Employing Building Contractors
One of the many advantages of employing an interior designer is the access gained to their pool of tried and trusted building contractors. However, the vast majority of contracting relationships are between members of the public and contractors whom they have sourced themselves. If you find yourself in this position, there are some guidelines you can follow that will make your life a bit easier.
There are two prices that will come into being during the life of the project. The first will be the estimated price tendered before the works are started; the second will be the price you are eventually charged. It is in the interests of your sanity and your savings that the two are as close to each other as possible. The accepted way to ensure your estimated price is reasonable is to get three different contractors to quote on the same works and choose the middle estimate. On the face of it this seems a good strategy. However, you are taking a gamble on the thoroughness of each contractor’s method of estimation. Also, every building contractor’s workload is in a constant state of flux. A company that has little or no space in its schedule will tend to quote high. In that way the expense and hassle of finding additional sub-contractors to carry the extra load is covered. On the other hand, a company hungry for work may quote very competitively and hope that on-site variations will add some cream once the project has been won. Many other factors can come into play that are personal to the contractor and some may even be based on the contractor’s first impression of you!
The secret to getting an accurate quotation is to supply your contractor with a detailed specification for the works contemplated. This is not as easy as it sounds. Try the following exercise for yourself before reading any further:
Write out a detailed specification for someone else to use in making a cup of tea! Your specification may look something like this:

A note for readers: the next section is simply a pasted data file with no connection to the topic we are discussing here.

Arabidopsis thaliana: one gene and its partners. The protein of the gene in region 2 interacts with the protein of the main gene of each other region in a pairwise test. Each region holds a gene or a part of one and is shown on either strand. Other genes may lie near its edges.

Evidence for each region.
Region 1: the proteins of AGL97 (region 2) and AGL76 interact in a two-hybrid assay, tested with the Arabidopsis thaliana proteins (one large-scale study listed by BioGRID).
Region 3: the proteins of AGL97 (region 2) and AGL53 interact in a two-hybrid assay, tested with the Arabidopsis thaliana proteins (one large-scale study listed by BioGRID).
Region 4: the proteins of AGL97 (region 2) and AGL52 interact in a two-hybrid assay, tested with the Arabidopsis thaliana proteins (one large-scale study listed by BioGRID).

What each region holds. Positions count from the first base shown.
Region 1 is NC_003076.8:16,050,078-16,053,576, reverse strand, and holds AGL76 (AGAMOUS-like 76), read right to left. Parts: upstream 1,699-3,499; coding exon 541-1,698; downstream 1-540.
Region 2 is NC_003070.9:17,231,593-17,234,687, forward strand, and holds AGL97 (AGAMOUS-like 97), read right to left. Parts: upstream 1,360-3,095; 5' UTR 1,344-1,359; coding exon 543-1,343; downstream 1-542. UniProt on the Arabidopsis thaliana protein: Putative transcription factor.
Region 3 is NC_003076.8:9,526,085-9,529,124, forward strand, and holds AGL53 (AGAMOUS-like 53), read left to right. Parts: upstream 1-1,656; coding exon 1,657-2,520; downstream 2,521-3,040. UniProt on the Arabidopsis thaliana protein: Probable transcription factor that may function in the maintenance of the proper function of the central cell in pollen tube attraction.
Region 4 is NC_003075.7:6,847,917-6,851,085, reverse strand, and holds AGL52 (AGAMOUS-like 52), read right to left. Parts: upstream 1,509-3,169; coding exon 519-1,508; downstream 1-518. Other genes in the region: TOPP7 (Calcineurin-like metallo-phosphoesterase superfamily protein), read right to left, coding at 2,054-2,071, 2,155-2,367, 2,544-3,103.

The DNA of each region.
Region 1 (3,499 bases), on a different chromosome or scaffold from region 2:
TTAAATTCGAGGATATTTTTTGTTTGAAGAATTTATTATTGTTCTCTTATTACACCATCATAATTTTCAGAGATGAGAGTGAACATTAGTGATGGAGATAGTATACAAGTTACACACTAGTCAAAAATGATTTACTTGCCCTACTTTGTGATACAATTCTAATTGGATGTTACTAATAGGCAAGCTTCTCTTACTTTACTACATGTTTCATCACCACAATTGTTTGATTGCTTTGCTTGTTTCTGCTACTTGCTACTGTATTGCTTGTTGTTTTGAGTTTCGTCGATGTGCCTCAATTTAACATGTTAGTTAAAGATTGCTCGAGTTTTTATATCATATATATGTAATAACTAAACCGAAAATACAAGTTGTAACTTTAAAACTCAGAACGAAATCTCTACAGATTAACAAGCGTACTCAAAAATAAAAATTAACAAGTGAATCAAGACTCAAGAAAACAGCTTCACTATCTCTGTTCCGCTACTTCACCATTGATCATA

- Put kettle on;
- Boil water;
- Put tea in teapot;
- Pour boiling water into pot;
- Pour out tea.
On the face of it this seems reasonable. But look again and see how much prior knowledge you have assumed. “Put kettle on” – put kettle on what? “Pour out tea” – onto the floor? This may seem silly but there is a serious side. We’ve seen job specifications that instructed the contractor to “Remove old kitchen units.” The contractor in question charged extra to cart the debris off-site. This cost would have been included in the original estimate had the specification read “Remove and dispose of old kitchen units”.
Sitting down and thinking hard about the scope of the works and committing each stage to paper will put you in a position of control. Send the specifications to your chosen contractors before they turn up on site to do their estimate. The contractor will have considered the specifications prior to his visit and it will be easier to engage him in meaningful dialogue during his visit. The specifications will encourage him to ask searching questions and offer opinions more freely. Additions and exclusions can be discussed and together you will develop a deeper mutual understanding of the project in hand.
We have found that a thorough, well-written set of specifications will draw very similarly priced estimates from different contractors. It is now our practise to seek only one quote from the contractor that we feel is best suited to the job. The second powerful advantage of good specifications is the effect they have at the other end of the project. The onus is on the contractor to identify any requested on-site variations as being outside the specifications; that is, additional to the scope of work that you originally detailed.
All jobs will have variations that occur during works on-site due to unforeseen events. But well-written specifications will help to close the gap between the estimated price and the price that you actually pay. It’s worth mentioning at this point the essential ingredient of any building project -- the contingency fund. Always ensure it stands at no less than 10% of the expected expenditure.